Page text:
(1 of 4 covers of Lid Magazine, Issue #16: Paul Stanley by Ross Half)
Breaking The Rules: The 60's Revolution of Art (An Artist on Artists)
The 60's were a time of revolution. The order of the staid 50's was utterly obliterated and it was the art world that was the catalyst of this movement. Artists like Andy Warhol, Francis Bacon, Claes Oldenburg and David Hockney, like butterflies, emerged from this great cocoon with their visual display of color, chaos and irreverence, challenging the buttoned-down rules of the last decade.
Entering this scene was the young Michael Cooper, a noted British photographer who had the privilege to chronicle this metamorphosis. Michael's prodigious talent began to flourish at an early age. Upon completing college he was offered a job at Vogue magazine. Imagine, at only 21 years of age, being invited to tea with that Grand Doyenne of fashion. After two years he tended his resignation, having the moxie to go out on his own and shoot his own work without editors looking over his shoulder telling him what he could and could not do.
"Michael was very intelligent,” recalls Adam Cooper, his son, heir and curator to his father's vast body of work. "He knew what was going on in the 60's and he was there as it all came together. There was a rise of creativity and people were starting to get the sense that there was so much more room for change - so much more for the world to be introduced to.
"What put Michael on the map was his introduction and subsequent friendship with the great British art dealer Robert Faser, who shared Michael's aesthetic on the 60's revolution in art. His gallery and London flat served as the "Salon" for the movers and shakers of this generational art scene. This is where Michael had the great fortune to meet Andy Warhol, Rene Magritte, Marcel Duchamp and those young, scruffy kids from Liverpool, the Beatles. It was at this time that Michael became good friends with Keith Richards, which subsequently led to his photographing the iconic album covers for the Rolling Stones' Their Satanic Majesties Request, the Beatles Sgt. Pepper's Lonely Hearts Club Band, as well as over 70,000 dynamic images that made him one of the "go-to" guys for portaiture of the swinging 60's.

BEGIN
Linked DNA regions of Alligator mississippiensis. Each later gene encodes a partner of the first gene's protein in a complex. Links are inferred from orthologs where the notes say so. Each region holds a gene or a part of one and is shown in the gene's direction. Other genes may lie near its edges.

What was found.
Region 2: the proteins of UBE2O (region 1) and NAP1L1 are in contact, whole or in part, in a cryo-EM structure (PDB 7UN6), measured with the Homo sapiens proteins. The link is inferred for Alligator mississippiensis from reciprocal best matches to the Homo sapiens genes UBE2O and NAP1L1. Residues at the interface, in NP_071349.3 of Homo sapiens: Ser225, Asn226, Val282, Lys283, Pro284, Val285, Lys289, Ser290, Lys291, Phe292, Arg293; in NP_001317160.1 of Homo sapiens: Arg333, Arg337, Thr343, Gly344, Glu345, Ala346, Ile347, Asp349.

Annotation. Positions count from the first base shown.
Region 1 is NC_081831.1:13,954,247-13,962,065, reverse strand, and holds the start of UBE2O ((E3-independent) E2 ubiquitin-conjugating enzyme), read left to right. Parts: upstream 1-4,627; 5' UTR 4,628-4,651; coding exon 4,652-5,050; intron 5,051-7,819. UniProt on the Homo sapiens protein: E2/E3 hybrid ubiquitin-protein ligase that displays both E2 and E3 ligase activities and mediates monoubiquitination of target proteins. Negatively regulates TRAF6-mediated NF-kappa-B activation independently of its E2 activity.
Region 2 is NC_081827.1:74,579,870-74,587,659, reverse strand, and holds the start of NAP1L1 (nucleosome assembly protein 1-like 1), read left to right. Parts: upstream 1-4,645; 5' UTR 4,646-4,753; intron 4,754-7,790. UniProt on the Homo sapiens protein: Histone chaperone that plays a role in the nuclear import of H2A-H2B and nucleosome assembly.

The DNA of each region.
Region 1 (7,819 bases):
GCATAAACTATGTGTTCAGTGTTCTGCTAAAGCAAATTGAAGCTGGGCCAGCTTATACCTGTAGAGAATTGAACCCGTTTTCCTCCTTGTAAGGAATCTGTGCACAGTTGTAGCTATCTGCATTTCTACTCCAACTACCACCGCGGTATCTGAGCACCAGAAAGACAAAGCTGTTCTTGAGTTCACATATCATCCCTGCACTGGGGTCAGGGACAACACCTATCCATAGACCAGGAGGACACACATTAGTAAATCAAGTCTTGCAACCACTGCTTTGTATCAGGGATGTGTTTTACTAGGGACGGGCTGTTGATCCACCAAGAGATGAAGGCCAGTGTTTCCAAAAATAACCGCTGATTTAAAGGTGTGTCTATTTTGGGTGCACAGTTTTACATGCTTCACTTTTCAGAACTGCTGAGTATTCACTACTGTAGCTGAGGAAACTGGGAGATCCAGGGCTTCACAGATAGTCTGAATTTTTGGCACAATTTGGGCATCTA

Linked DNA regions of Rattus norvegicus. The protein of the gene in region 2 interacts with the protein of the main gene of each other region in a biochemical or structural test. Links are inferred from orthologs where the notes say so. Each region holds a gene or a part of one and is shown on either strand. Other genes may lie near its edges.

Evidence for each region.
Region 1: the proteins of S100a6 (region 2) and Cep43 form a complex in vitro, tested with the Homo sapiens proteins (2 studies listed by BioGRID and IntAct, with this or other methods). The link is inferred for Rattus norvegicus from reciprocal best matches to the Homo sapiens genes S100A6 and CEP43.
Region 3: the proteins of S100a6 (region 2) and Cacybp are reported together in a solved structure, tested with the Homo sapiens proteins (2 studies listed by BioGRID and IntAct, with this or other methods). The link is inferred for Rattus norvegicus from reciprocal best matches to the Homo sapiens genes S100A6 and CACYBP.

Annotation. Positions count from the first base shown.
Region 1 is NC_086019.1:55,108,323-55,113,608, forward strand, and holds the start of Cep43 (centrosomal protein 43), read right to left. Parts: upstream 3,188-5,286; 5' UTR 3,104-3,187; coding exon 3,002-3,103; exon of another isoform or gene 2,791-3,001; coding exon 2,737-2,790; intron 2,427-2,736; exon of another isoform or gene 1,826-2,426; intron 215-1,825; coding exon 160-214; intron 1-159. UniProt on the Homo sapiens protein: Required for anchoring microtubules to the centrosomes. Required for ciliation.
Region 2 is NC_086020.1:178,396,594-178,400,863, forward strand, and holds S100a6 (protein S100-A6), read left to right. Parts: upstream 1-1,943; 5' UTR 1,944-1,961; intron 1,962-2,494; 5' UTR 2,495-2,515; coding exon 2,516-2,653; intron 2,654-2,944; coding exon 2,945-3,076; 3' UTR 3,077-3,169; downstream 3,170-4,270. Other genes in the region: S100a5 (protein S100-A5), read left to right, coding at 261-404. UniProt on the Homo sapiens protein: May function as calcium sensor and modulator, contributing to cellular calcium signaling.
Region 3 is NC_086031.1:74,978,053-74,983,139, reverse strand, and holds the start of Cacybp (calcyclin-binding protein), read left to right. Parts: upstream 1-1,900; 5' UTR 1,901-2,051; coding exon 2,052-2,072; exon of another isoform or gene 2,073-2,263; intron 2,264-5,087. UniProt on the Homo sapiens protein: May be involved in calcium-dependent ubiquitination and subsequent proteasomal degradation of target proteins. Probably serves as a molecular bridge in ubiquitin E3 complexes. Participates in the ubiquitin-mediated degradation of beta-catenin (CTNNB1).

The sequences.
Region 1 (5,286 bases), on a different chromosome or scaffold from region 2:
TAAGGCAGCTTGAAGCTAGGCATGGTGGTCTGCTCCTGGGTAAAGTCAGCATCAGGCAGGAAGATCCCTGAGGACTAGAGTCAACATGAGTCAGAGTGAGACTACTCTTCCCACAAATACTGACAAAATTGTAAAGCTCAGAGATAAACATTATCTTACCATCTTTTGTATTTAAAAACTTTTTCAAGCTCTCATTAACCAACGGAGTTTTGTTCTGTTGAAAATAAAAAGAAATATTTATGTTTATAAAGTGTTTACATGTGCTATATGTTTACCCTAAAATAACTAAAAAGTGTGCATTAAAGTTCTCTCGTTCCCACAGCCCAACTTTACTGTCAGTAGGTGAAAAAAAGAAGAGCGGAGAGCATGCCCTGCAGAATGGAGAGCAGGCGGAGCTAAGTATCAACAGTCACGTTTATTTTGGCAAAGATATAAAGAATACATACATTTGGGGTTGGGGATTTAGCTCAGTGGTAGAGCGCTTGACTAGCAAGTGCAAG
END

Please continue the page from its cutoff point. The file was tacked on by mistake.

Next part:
It wasn't Michael's purpose to merely put the decade on exhibit. He wanted to get under the skin of these people, to really show them as they were.
"He had a very charismatic personality and people took to him very, very quickly," Adam explains about his father, "and Michael never had any airs or graces about himself. He was who he was. He was just out there doing his thing and if he fell in with people that had a mutual respect or a mutual understanding between each other, then that was it."
Michael Cooper was much like a fly on the wall when it came to photographing his subjects. In fact, they were less his "subjects" and more an extension of his very being. He could wander into a room, snap away and not disturb anybody. His charm and good humor provided a sense of comfort, allowing him to shoot these creatures in their natural habitat - not posing… simply being. The unconventional style of Marcel Duchamp; the distinctive energy of Colin Self; the unique imagery that is Claes Oldenburg: Michael Cooper's great gift was that he was able to capture the essence of who these artists really were.
Allow me to sum this up with an anecdote Adam shared with me: "There's not a lot of photographers out there who would go out to Brussels and shoot a major league contemporary artist like René Magritte, stand him on a street and stick a rose in front of his face. A lot of photographers would play it safe and they may shoot the same angle, they may shoot the same length size, but not a lot of people would have the balls to say 'Stick this in front of your face and we're never actually going to see you'."
You see, by placing the flower in front of his face, Michael was creating an original Magritte image in photograph. Brilliant.
Unfortunately, once a butterfly leaves its cocoon, though its beauty burns bright, its life is extinguished all too soon. Michael Cooper left us at age 32. The psychedelic 60's took many hostages, but what they left behind stays with us for eternity.